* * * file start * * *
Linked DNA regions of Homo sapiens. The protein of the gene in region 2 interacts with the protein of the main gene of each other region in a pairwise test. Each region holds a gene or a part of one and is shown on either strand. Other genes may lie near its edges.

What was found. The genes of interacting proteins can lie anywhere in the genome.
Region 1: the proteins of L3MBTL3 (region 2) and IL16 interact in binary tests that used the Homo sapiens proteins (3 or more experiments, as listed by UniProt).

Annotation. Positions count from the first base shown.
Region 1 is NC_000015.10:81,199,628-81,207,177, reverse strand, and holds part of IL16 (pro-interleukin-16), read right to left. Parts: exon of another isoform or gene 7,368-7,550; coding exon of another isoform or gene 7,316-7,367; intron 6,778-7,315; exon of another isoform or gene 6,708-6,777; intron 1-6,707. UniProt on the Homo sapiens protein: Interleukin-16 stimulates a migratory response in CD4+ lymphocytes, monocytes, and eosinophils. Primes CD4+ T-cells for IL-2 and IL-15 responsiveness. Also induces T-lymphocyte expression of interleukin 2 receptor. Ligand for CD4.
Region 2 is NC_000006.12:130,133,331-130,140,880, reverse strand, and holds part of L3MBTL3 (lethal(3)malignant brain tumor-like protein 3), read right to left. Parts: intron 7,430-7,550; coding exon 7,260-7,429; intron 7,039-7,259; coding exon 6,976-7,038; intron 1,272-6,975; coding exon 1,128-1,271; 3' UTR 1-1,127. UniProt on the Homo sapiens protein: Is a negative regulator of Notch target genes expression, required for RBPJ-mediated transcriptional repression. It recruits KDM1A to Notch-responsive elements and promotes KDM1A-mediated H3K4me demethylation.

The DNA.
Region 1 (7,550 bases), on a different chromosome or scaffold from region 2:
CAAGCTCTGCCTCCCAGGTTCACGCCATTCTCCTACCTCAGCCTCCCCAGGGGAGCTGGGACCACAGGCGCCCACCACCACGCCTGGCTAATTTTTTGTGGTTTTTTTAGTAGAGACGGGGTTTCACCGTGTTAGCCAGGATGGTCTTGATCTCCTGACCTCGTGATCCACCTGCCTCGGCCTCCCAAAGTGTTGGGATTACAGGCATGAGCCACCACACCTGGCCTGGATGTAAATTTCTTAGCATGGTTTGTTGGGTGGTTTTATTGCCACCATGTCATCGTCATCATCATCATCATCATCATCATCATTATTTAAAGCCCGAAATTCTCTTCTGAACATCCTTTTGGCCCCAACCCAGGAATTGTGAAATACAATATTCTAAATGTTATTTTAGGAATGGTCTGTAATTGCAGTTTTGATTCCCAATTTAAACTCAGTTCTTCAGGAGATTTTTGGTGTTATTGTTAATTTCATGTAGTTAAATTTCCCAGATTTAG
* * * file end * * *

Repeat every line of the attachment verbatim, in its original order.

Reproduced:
Linked DNA regions of Homo sapiens. The protein of the gene in region 2 interacts with the protein of the main gene of each other region in a pairwise test. Each region holds a gene or a part of one and is shown on either strand. Other genes may lie near its edges.

What was found. The genes of interacting proteins can lie anywhere in the genome.
Region 1: the proteins of L3MBTL3 (region 2) and IL16 interact in binary tests that used the Homo sapiens proteins (3 or more experiments, as listed by UniProt).

Annotation. Positions count from the first base shown.
Region 1 is NC_000015.10:81,199,628-81,207,177, reverse strand, and holds part of IL16 (pro-interleukin-16), read right to left. Parts: exon of another isoform or gene 7,368-7,550; coding exon of another isoform or gene 7,316-7,367; intron 6,778-7,315; exon of another isoform or gene 6,708-6,777; intron 1-6,707. UniProt on the Homo sapiens protein: Interleukin-16 stimulates a migratory response in CD4+ lymphocytes, monocytes, and eosinophils. Primes CD4+ T-cells for IL-2 and IL-15 responsiveness. Also induces T-lymphocyte expression of interleukin 2 receptor. Ligand for CD4.
Region 2 is NC_000006.12:130,133,331-130,140,880, reverse strand, and holds part of L3MBTL3 (lethal(3)malignant brain tumor-like protein 3), read right to left. Parts: intron 7,430-7,550; coding exon 7,260-7,429; intron 7,039-7,259; coding exon 6,976-7,038; intron 1,272-6,975; coding exon 1,128-1,271; 3' UTR 1-1,127. UniProt on the Homo sapiens protein: Is a negative regulator of Notch target genes expression, required for RBPJ-mediated transcriptional repression. It recruits KDM1A to Notch-responsive elements and promotes KDM1A-mediated H3K4me demethylation.

The DNA.
Region 1 (7,550 bases), on a different chromosome or scaffold from region 2:
CAAGCTCTGCCTCCCAGGTTCACGCCATTCTCCTACCTCAGCCTCCCCAGGGGAGCTGGGACCACAGGCGCCCACCACCACGCCTGGCTAATTTTTTGTGGTTTTTTTAGTAGAGACGGGGTTTCACCGTGTTAGCCAGGATGGTCTTGATCTCCTGACCTCGTGATCCACCTGCCTCGGCCTCCCAAAGTGTTGGGATTACAGGCATGAGCCACCACACCTGGCCTGGATGTAAATTTCTTAGCATGGTTTGTTGGGTGGTTTTATTGCCACCATGTCATCGTCATCATCATCATCATCATCATCATCATTATTTAAAGCCCGAAATTCTCTTCTGAACATCCTTTTGGCCCCAACCCAGGAATTGTGAAATACAATATTCTAAATGTTATTTTAGGAATGGTCTGTAATTGCAGTTTTGATTCCCAATTTAAACTCAGTTCTTCAGGAGATTTTTGGTGTTATTGTTAATTTCATGTAGTTAAATTTCCCAGATTTAG